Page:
Best Dessert Around the Asia

A meal isn’t complete without dessert. That’s true around the world, but desserts differ from country to country. If you are like me, having a separate stomach for sweet stuff, you are in for a special treat today because I am going to show you my favorite sugar treats!

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Mochi, Japan

Lovely and colorful bite-sized treats make any adults, let alone kids in delight. Traditionally, mochi is made with glutinous rice and can be found in varying shapes, but you can also enjoy these delicious desserts as an ice cream treat.


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Mango with sticky rice, Thailand

One of my favorite, it is so hard to choose between this and the Thai Red Rubies Dessert because both satisfies my sweet tooth and my thirst for something rich in flavor and creamy. The mango with sticky rice stood out because of the smooth rice texture and the sweet mango. You know it is hard to find a mango that is sweet and oh-so-juicy!

Ice Kacang, Singapore

One of the best thing to have on a hot sweltering day is a bowl of ice. Not just any ice, but shaved ice topped with colorful syrup and corn syrup at the peak. Below the mountain of ice, lies attap chee, red beans, and squishy looking green jelly. In the olden days, the Ice Kacang used to be served in a ball like shaved ice, wrapped around with a plastic bag. Kids like my younger self will suck the sweet syrup with our mouths stuck at the ball of ice. Now for hygiene and convenience purposes, the mountainous bowl of ice replace the ice ball version.

Screen Shot 2016-04-24 at 4.39.31 PMCendol, Malaysia

Very similar to Ice Kacang, in fact, they are almost brothers. The only difference is the special ingredient used. Cendol has coconut milk, makes it sweet and creamy as well. Some restaurant serves it in a bowl but I have found many who serve it as a drink instead of dessert. Either which, it is a must have drink if you are in Malaysia.

Screen Shot 2016-04-24 at 4.43.13 PMDragon Beard Candy, China

Dragon Beard Candy is an Asian dessert with similarities to cotton candy. First introduced in China, it spread in popularity and even became a coveted treat for Korean royalties. Made of sugar and maltose syrup and sometimes stuffed with ingredients such as coconut and peanuts.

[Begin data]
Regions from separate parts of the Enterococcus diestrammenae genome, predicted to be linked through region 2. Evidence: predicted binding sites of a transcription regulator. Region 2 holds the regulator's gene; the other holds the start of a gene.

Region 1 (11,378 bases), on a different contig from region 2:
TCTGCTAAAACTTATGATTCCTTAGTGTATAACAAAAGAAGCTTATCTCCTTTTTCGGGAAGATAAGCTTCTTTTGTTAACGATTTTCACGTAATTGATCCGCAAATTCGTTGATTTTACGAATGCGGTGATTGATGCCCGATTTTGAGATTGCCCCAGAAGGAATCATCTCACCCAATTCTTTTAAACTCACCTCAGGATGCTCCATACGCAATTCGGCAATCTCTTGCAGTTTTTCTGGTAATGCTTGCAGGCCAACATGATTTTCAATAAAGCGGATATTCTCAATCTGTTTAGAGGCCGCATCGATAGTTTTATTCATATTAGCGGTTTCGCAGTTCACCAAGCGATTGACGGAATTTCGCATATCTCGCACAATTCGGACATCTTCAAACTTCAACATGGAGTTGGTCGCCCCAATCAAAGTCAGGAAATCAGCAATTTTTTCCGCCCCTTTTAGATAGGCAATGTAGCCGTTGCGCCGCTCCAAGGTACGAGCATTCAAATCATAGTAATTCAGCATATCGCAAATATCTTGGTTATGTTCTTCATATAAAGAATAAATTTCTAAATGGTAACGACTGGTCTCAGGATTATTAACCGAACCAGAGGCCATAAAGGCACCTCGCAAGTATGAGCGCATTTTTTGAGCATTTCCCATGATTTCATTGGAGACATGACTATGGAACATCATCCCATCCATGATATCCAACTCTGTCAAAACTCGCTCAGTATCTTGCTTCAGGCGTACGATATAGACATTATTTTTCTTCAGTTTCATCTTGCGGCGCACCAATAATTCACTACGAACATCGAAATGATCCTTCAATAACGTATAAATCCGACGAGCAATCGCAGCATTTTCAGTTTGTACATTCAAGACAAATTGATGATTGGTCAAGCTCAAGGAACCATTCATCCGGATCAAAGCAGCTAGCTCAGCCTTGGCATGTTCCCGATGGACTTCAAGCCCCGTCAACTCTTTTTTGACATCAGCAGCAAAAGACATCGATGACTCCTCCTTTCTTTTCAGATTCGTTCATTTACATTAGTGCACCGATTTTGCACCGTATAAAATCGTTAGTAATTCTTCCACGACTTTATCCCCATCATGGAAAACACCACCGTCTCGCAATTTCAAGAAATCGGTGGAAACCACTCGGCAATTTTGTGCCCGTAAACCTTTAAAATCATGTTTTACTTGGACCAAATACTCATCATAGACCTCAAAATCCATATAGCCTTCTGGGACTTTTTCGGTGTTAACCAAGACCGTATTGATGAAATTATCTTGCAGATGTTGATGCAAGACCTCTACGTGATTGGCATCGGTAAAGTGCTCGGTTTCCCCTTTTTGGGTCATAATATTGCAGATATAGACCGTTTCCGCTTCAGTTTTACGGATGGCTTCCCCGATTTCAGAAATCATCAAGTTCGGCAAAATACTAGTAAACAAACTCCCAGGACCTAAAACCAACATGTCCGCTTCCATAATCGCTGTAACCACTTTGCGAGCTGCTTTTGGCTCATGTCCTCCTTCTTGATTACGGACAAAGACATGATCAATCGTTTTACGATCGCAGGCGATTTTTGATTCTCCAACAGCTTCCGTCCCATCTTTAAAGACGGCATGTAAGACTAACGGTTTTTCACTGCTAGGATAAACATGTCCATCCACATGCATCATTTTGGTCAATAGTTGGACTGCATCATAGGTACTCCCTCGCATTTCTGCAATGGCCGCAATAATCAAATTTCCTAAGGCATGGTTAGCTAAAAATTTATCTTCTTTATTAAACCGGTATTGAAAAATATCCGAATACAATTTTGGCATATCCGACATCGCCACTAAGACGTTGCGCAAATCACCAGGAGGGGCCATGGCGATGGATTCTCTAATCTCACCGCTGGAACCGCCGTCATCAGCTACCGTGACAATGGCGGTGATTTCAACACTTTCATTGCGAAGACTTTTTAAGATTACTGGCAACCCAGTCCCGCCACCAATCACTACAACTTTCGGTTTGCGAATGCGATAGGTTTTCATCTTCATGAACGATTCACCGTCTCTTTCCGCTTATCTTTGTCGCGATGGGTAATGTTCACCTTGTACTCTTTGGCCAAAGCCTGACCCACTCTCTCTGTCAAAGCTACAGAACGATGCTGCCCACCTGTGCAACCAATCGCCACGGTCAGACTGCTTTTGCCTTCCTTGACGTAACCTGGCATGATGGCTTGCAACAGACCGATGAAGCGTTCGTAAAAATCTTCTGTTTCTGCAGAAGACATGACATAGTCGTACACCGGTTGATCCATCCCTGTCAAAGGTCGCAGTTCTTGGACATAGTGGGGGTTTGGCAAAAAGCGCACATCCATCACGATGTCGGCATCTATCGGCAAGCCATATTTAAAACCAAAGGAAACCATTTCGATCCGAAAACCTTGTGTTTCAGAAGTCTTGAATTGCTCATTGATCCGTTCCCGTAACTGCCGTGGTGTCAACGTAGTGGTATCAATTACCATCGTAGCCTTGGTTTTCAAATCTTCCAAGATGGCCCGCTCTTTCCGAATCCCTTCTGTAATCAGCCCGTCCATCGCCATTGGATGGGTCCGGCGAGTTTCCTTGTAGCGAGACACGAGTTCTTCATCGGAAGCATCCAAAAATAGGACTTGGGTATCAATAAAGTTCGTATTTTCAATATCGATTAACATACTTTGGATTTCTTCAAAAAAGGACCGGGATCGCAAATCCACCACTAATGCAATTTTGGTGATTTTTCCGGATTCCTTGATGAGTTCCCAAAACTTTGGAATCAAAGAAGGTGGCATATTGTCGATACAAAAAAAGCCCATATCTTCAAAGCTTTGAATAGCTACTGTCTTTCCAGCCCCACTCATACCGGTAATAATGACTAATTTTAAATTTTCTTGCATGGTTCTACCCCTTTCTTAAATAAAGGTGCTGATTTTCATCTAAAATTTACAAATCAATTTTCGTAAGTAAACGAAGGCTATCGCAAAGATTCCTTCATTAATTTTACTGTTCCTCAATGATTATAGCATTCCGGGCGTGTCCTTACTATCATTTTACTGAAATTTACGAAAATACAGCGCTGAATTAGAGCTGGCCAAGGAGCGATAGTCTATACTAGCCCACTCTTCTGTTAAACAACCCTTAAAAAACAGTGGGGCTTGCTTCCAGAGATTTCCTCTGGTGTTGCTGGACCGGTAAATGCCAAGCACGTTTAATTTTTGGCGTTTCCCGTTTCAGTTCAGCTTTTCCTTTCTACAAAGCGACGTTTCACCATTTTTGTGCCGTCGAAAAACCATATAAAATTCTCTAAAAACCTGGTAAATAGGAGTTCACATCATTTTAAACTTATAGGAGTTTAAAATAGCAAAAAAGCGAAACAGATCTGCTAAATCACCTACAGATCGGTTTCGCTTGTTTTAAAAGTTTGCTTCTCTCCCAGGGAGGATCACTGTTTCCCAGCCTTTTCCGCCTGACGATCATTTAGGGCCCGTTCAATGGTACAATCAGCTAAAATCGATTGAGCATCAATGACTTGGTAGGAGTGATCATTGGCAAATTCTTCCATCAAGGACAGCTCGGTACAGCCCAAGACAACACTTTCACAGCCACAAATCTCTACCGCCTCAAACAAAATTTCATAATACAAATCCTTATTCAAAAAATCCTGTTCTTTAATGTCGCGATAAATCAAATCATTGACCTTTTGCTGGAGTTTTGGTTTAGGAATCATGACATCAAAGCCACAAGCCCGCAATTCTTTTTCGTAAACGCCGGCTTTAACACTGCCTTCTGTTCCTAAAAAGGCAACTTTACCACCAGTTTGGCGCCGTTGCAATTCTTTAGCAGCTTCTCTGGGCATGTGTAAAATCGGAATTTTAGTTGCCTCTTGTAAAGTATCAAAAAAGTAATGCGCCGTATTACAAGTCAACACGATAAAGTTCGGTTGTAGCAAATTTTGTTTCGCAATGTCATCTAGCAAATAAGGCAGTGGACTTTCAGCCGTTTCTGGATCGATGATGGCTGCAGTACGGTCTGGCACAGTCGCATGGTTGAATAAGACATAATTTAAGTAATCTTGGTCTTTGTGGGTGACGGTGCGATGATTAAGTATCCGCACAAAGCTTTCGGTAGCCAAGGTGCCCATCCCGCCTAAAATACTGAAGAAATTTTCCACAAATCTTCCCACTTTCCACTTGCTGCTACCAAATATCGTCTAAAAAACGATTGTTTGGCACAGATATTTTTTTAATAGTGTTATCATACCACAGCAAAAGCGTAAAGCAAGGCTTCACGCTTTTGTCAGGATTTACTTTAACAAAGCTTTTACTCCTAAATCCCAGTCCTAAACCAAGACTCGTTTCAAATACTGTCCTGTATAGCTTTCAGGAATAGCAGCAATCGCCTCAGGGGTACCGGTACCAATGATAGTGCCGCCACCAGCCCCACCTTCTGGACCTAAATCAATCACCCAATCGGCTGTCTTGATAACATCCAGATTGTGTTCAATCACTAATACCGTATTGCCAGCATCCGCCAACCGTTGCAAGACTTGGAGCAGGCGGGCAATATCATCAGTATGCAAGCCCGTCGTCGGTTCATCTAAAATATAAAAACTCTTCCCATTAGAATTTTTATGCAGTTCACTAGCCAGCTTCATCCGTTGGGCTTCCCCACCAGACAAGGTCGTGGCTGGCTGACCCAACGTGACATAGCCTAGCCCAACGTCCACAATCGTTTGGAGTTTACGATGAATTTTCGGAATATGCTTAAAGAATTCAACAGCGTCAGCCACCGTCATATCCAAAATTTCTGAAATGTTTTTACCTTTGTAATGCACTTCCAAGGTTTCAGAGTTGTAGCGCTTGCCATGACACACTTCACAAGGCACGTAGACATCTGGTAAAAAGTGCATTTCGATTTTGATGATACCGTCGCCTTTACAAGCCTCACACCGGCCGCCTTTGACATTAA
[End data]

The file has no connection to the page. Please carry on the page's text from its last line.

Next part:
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Ice Monster, Taiwan

The “mango avalanche”—shaved ice piled high with cubes of fresh fruit, mango pudding, condensed milk, and mango sorbet. It’s enough for four dainty eaters or two ravenous ones. You can imagine this is super popular among the youths during hot summers. If you do go to Taiwan, do try to have as many fruits as possible because they are the sweetest ones you can find especially mangos, strawberries, and pineapples.

Tteok, Korea

Tteok is arguably Korea’s most famous dessert and there are hundreds of different kinds of tteok eaten year round. In Korea, it is customary to eat tteok guk (tteok soup) on New Year’s Day and sweet tteok at weddings and on birthdays. It is soft sticky rice balls that are drizzled in sugar, honey, and lemon syrup.

Num Ansom Chek, Cambodia

This is one of Cambodia’s most well-known desserts and is commonly eaten and served on holidays and festivals. It is a cylindrical rice cake wrapped in banana leaves and filled with bananas.

Chè Bà Ba, Vietnam

This is a typical Southern Vietnamese dessert, which contains a variety of ingredients. It has a coconut milk soup base and square pieces of taro, cassava, and khoai lang bí, a kind of long sweet potato with red skin and yellow flesh.

Egg Pudding, Hong Kong

If properly steamed, this sweet egg pudding should have a silky texture resembling soft bean curd. Eaten hot, topped with drips of condensed milk to give it a creamy sweet taste.

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Kally is a former Sales and Customer Service manager turned Writer and Founder of She came from Singapore; lived in Shanghai and now calls Kuala Lumpur her home. After hanging up her corporate briefcase, she now pursue her passions – Writing, Traveling and of course, hunting for good food

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